Call a Hit Point a "Smeerp": In place of points, you get "picarats." The number of picarats a puzzle can earn you is based on its difficulty (the more picarats it's worth, the tougher it's going to be). The more times you try a puzzle and get it wrong, the fewer picarats you can earn by getting it right, although after a few tries it stops lowering the score. They don't affect the outcome of the game as far as winning or losing, but you must earn certain numbers of picarats to unlock bonus material like character profiles; though, even if the lowest complete score (all puzzles completed after being failed enough to provide the smallest possible amount of picarats) is achieved, all bonus content is unlocked. The only motivation for getting things right the first try for maximum picarats is to have a high score.
One could also compare Professor Layton to Indiana Jones. Both mild-mannered Archaeology teachers who travel the world uncovering mysteries, discovering major lost civilizations, are badasses when fighting and both have iconic badass hats.
Casual Danger Dialogue: Looking at certain things will provoke snippets of dialogue from the characters present - even during points when there should be other stuff on their mind. Becomes a Crowning Moment of Funny in the third game, when Layton, Luke and Flora inspect the London skyline as it is being destroyed by the walking battlestation they are currently stuck on, and Luke and Flora comment on the view.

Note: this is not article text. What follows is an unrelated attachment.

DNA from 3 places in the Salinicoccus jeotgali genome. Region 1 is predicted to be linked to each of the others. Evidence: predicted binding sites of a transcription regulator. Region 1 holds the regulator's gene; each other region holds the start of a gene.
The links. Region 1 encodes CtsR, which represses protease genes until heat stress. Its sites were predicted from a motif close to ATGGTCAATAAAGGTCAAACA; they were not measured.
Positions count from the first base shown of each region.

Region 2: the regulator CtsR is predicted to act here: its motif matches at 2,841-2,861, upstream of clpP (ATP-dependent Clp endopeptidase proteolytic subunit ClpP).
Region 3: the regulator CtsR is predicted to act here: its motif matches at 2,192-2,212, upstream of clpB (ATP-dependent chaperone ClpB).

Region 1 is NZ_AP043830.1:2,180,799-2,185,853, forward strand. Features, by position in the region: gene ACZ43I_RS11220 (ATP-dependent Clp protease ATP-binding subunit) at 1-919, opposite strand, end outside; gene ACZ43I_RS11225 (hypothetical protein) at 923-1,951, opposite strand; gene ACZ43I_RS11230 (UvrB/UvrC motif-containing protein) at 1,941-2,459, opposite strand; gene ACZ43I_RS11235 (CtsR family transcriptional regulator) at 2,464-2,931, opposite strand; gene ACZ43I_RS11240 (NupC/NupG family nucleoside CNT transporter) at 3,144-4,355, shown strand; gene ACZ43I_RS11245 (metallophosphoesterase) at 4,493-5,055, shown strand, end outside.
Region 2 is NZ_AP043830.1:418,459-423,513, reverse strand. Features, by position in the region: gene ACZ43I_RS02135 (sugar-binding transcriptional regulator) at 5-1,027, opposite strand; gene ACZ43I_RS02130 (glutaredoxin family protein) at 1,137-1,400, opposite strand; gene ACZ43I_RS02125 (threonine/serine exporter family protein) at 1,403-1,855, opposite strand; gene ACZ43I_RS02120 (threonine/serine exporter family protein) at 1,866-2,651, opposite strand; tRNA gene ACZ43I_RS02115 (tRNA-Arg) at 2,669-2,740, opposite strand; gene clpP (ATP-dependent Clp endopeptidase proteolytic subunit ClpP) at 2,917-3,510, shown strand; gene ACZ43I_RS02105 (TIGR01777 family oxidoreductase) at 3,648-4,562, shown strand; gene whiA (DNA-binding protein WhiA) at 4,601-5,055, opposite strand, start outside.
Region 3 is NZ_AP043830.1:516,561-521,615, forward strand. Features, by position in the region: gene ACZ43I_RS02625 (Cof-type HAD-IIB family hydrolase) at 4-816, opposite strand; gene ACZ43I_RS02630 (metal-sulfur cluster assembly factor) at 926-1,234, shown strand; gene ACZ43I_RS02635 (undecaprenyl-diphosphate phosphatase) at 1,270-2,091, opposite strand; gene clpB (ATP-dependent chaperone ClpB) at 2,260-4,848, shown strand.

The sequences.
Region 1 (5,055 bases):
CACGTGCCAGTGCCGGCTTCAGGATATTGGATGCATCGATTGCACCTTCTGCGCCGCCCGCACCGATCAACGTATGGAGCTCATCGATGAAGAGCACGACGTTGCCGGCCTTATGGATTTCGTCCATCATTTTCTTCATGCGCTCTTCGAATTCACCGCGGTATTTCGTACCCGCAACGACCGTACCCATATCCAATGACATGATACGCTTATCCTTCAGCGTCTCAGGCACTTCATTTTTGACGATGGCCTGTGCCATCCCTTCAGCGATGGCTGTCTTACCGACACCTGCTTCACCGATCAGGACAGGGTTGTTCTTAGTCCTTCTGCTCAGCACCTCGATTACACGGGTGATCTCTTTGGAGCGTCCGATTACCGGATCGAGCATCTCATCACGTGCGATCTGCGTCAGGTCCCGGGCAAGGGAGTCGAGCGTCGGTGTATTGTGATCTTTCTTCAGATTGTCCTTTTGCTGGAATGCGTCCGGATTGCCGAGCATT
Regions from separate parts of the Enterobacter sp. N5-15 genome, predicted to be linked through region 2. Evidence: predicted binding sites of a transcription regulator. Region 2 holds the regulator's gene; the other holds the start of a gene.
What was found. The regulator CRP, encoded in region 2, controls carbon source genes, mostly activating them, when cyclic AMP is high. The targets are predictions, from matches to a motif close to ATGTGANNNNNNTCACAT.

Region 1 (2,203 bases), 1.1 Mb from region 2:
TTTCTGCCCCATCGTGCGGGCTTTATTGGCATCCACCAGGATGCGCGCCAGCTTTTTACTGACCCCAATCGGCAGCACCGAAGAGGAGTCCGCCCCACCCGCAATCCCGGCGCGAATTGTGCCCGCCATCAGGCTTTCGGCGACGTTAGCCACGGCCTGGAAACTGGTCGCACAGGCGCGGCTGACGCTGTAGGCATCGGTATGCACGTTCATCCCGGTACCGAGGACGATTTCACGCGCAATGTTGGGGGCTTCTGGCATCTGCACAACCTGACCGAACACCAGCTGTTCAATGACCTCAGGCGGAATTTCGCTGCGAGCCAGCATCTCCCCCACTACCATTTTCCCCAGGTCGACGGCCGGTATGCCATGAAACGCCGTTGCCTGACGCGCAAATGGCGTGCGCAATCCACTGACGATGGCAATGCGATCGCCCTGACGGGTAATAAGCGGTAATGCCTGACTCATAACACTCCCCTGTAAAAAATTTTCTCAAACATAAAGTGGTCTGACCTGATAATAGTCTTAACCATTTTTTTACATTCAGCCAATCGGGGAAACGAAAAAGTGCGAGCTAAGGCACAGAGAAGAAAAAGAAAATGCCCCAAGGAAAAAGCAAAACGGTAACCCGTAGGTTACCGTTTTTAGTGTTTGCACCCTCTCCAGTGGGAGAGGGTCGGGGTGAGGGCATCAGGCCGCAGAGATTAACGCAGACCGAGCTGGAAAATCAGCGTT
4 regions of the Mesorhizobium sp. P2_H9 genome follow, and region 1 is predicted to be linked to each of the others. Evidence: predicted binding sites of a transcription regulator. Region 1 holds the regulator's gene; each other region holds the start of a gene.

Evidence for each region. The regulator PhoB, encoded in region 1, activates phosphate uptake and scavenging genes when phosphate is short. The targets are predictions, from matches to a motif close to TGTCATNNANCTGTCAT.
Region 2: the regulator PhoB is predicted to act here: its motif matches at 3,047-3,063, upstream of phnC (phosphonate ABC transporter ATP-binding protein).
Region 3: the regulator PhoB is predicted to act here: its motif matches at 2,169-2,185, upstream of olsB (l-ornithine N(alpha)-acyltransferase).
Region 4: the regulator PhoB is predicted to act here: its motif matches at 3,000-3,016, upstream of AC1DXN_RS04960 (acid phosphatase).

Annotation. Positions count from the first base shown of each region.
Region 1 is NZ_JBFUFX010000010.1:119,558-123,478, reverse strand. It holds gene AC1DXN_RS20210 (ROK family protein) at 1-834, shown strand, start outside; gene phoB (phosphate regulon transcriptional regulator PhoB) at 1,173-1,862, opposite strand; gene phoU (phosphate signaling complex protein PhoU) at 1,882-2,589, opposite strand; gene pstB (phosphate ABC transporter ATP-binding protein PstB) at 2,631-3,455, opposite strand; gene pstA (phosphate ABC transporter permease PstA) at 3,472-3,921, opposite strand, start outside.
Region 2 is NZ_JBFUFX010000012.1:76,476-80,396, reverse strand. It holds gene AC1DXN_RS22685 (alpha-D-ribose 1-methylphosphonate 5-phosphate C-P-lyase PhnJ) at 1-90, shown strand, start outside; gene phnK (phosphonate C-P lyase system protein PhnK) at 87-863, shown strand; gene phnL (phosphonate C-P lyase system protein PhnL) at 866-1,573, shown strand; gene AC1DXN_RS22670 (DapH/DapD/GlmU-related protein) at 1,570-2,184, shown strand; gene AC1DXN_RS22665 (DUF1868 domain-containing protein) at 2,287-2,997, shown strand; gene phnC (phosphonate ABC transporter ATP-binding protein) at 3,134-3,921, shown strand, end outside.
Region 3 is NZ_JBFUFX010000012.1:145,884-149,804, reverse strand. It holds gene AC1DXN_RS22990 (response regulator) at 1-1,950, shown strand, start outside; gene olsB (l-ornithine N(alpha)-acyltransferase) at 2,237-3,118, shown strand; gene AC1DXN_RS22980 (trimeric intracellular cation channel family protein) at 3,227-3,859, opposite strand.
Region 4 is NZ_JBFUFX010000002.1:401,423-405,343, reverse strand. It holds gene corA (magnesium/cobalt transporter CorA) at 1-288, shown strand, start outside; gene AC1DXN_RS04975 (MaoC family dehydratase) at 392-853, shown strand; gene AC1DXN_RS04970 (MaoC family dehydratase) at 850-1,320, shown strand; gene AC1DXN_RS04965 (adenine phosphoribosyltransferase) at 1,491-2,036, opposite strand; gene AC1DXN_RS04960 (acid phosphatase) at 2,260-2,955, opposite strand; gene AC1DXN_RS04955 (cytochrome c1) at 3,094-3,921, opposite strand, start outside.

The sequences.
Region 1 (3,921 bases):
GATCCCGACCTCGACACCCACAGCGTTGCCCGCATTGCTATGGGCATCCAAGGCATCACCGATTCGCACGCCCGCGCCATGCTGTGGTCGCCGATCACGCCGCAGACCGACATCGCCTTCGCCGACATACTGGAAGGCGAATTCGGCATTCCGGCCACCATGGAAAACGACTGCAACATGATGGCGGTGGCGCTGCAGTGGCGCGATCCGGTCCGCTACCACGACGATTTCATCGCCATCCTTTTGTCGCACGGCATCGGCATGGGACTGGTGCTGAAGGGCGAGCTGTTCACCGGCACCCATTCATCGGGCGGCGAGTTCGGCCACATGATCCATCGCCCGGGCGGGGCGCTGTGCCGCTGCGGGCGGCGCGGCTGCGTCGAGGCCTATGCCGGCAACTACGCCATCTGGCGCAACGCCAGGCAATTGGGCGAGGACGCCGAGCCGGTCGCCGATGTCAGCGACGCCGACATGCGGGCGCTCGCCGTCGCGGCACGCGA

Cast Herd: The main four (Layton, Luke, Flora and Emmy), the regular supporting cast, (Chelmey, Grosky, Barton, Delmona and Schrader), the villains (Don Paolo, Anton, Dimitri Allen, Descole, the Masked Gentleman and Bronev), the distinct supporters for each game (Lady Dahlia, Matthew and Bruno for Curious Village; Katia, Sammy Thunder and Beluga for Diabolical Box; Luke of the Future and Celeste for Unwound Future; Clark, Brenda, Arianna and Tony Barde, Doland Noble and Chief Jakes for Last Specter; Angela and Henry Ledore, Alphonse Dalston, Bloom and Sheffield for Miracle Mask; and Desmond Sycamore and Aurora for Azran Legacy), the puzzle keepers (Riddleton, Beasly, Puzzlette and Keats), the villagers (about 20-30 each game), and the animals (around 10-12).
Cast of Snowflakes: All of the incidental characters come in different shapes and sizes, even the ones that don't give you puzzles.
Collapsing Lair: No ominous tower/"vampire" castle/mobile fortress can withstand Layton's awesomeness, as none have seen the end of any game. Averted in Last Specter; the closest thing to an evil lair, the "abandoned" factory, remains intact and the climax takes place outdoors later. The same goes for Miracle Mask. The villain doesn't really have any particular "lair"; the building that serves that function in gameplay (the Reunion Inn) survives mostly unharmed.